The Versailles garden took 40 years to complete. It was designed by Andre Le Notre. The garden covers 800 hectares of land. There are 200,000 trees and 210,000 flowers planted annually, as well as 50 fountains.
My mother and I parted ways after the tour of the palace. She went back to town to check out the shops while I went ahead to the garden and the Grand Trianon. From the palace, it takes about 30 minutes walk to reach the Grand Trianon. I enjoyed the walk so much I think it took me a couple of hours walking through the beautiful gardens, and on a freezing day at that.
I found this snack bar called Angelina right outside the palace. I never really got to see what this little pop up store has to offer but if you would like to experience having tea at Versailles, then it’s worth stopping by Angelina delicatessen located on the first floor of the Palace. I was still full from breakfast so I didn’t bother to drop by. Now that I’m writing about it, I kind of regret that I didn’t make an effort! I wished I tried their hot chocolate and Mont Blanc dessert.
While I was there, I saw some small electric vehicles parked right outside the palace and I was told that I needed an international drivers license to drive one. I thought they were the only means of transport to get around the massive estate, but it turns out there were guided tours on Segway, bikes, rowing boats and little trains you can take. You can get on and off the little train at different stops within a single circuit. I only found out about them after my visit to the Grand Trianon. Just goes to show I really did not do much research before this trip.
I found this little store called La Buvette du Dauphin in the heart of the gardens in the Dauphin’s Grove. This takeaway stand offers homemade ice cream, sweet snacks like waffles, crepes and cakes and sandwiches. There were a few tables and chairs where you can rest and catch your breath. I sat outside and enjoyed a soda and a freshly made sandwich.
As I walk my way to the Grand Trianon, I found this shop that sells books, candles, garden tools and other things. It used to be a building complex where workers in charge of the manufacturing of the Royal fleet under Louis XIV lived.
The Grand Trianon was erected by Jules Hardouin-Mansart in 1687. It was built as a retreat for King Louis XIV of France and his family when living in the palace was just too busy and stressful for the king. Built in pink marble and influenced by Italian architecture, it is probably the most refined and elegant construction of the Versailles estate. It exudes an atmosphere full of softness and intimacy.
Salon des Aides de Camp. This was used for aides-de-camp during the reign of Louis-Philippe.
The Mirror Room. This is the most beautiful room I have ever seen. Louis XIV counted this as the last room of his private apartments while he stayed there. It later served as Marie-Louise’s, Napoleon’s second wife, drawing room.
Boudoir of Madame Mère. This is the boudoir of Madame Mère, Napoleon’s mother in 1805, then of Marie-Louis in 1810.
The Empress’ Bed Chamber. In the 19th century, it was assigned to Madame Mère, then to the Empress Marie-Louise and finally to Queen Marie-Amèlie.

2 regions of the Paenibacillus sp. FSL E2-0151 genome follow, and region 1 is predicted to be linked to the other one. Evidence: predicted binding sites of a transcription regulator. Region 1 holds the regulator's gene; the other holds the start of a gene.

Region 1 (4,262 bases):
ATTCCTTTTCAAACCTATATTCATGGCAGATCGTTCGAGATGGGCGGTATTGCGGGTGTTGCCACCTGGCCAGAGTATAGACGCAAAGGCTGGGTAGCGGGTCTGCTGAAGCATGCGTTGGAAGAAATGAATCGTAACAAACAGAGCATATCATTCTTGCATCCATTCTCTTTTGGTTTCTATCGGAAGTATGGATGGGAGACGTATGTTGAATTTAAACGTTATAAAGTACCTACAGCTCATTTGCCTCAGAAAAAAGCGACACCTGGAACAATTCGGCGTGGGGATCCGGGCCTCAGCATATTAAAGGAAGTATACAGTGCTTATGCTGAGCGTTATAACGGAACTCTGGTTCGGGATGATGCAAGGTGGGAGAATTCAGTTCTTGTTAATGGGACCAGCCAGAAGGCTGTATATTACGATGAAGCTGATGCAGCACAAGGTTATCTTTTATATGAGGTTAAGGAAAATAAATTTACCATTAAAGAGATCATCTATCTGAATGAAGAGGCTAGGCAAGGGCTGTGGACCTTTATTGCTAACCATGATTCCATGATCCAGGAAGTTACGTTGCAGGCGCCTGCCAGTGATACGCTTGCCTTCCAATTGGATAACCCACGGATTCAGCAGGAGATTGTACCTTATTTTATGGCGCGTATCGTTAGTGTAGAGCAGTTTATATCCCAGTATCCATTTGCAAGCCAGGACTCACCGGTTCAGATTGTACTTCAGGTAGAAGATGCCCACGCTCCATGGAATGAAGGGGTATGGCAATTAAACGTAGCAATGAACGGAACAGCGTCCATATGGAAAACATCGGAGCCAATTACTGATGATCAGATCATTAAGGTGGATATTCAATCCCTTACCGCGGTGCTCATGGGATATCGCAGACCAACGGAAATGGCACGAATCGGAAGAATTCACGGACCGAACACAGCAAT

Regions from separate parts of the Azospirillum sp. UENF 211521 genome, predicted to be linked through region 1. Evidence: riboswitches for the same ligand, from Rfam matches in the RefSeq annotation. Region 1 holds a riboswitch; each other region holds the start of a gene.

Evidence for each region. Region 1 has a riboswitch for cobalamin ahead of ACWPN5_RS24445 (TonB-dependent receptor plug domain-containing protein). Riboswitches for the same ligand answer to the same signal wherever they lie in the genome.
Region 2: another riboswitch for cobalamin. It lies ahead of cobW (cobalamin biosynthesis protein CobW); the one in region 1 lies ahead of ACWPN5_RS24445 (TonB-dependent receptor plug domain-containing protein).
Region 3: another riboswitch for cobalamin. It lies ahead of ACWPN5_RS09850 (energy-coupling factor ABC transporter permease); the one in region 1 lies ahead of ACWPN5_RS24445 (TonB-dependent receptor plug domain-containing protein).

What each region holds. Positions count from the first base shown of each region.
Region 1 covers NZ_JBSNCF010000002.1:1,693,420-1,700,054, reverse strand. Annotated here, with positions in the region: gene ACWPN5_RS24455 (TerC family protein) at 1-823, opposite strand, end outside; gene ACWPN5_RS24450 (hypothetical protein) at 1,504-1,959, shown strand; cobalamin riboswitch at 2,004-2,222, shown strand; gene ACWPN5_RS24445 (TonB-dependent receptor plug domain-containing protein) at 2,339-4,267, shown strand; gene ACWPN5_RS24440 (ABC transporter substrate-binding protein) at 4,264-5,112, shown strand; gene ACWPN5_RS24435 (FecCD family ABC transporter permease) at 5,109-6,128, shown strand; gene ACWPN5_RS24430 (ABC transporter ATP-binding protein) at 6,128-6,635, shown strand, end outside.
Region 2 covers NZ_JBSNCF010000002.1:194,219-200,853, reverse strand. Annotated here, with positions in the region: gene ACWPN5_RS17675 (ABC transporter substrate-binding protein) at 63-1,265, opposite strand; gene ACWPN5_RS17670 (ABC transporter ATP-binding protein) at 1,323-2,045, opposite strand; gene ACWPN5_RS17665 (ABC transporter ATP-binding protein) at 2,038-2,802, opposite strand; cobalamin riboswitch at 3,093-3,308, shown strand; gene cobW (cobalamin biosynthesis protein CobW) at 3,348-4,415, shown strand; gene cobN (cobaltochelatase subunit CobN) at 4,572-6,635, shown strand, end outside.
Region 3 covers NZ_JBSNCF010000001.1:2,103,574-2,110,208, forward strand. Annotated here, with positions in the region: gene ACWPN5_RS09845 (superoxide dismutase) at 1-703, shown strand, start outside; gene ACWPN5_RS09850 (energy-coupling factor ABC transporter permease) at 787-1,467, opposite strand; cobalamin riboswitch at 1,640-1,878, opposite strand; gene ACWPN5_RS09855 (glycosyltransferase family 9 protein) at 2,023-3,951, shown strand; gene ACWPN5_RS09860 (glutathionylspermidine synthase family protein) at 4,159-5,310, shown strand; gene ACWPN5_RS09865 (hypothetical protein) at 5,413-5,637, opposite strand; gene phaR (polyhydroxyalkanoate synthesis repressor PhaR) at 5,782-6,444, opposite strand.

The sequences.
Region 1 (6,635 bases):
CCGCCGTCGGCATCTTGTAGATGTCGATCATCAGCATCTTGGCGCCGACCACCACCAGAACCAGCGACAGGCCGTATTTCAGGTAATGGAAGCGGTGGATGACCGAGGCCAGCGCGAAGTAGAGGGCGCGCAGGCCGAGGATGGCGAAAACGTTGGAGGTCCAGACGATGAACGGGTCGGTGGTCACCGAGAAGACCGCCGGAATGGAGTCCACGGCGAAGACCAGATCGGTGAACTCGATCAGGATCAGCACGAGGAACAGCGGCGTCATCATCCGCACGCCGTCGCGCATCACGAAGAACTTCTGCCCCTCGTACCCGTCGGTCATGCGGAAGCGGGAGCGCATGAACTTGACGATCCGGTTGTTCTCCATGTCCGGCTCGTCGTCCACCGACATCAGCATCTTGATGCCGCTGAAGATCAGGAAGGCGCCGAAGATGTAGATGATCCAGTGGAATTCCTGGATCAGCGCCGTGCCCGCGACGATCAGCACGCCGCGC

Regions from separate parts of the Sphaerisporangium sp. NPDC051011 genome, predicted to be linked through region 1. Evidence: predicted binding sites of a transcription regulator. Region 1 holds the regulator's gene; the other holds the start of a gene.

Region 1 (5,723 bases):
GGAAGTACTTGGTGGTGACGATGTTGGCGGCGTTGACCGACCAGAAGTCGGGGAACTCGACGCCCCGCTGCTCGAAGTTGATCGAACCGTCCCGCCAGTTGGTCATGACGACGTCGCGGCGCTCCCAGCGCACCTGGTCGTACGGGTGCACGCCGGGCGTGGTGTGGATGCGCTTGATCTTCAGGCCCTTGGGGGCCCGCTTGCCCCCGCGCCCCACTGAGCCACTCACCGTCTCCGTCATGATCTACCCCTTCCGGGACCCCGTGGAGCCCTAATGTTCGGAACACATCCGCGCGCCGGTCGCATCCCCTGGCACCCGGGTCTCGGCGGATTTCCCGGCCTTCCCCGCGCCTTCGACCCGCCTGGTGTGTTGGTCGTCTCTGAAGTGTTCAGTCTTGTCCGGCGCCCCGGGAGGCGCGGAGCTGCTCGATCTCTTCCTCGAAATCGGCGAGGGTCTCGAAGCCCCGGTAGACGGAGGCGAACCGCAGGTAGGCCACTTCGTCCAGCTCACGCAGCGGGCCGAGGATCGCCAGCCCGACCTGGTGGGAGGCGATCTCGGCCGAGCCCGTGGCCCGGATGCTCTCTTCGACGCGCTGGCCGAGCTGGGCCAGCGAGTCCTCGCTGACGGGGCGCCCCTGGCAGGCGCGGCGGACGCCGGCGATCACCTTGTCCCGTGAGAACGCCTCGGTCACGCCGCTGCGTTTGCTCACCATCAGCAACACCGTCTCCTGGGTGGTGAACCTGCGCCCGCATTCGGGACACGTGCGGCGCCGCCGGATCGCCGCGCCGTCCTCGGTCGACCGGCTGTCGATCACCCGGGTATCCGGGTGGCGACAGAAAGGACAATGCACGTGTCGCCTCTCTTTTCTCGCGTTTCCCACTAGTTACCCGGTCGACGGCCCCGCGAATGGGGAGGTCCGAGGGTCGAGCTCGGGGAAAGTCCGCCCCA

Salon de Chapel. Originally a chapel but converted in 1691 to a dining room with the altar behind the back door.
The Music Room. It used to host the king’s suppers but later on converted into a billiard room by Louis-Philippe.
The Louise-Philippe Family Room. Louise Philippe had two smaller rooms opened to create this large yellow room, where he and his family gathered in the evenings.
The Malachite Room. Napoleon used this space to house the malachite sculptures presented to him as a gift by Tsar Alexander I, which lent their name to the room.
Cotelle Gallery. This hall kind of reminds me of the Hall of Mirrors. It was less grand, but still has its own charm. To protect the shrubs from the wind, King Louis XIV had Cotelle Gallery built.
The Emperor’s Map Room.
The Peristyle. It connects the two wings of the Grand Trianon.
All of the Palace’s rooms looked out onto the gardens. I didn’t tour the gardens of Grand Trianon because it was getting late and I was starting to get worried about the long walk back to the palace.
You cannot imagine how relieved I was to see this mini train waiting right outside the Grand Trianon. I immediately approached the driver to ask if it will take me back to the palace and when he said yes, I wanted to jump for joy and hug him! As the trolley began to pull away, that’s when I realized I have not visited the Queen’s Hamlet.
Just near the Grand Trianon, the queen of Louis XVI, Marie Antoinette, created an estate for herself. She took over a building called the “Petit Trianon” and built a number of structures including a working farm (also called the “hamlet”), which provided the palace with fresh produce, and had a nearby house and small theater. The Queen’s Hamlet is a rustic retreat of thatched-roof houses built for Marie Antoinette.
I guess this gives me all the more reason to go back and explore the rest of what the Chateau has to offer.
And to end my story, I passed an antique shop on my way back to the train station to meet my mother. I still can’t get over the fact that I did not purchase an heirloom set of silver flatware I found at this shop. Thinking about it just makes me cry.
3 thoughts on “The Grand Trianon”
Again, you take beautiful pictures glad to see my town of Versailles in such style. the Angelina café you can have at the petit trianon a full café and terrace in summer.My hangouts walking when live in the city. Cheers
Thank you! I’m still kicking myself for not grabbing a montblanc or some hot choco at Angelina Cafe. I heard it’s good.
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yes it is, orig in Paris then at Versailles.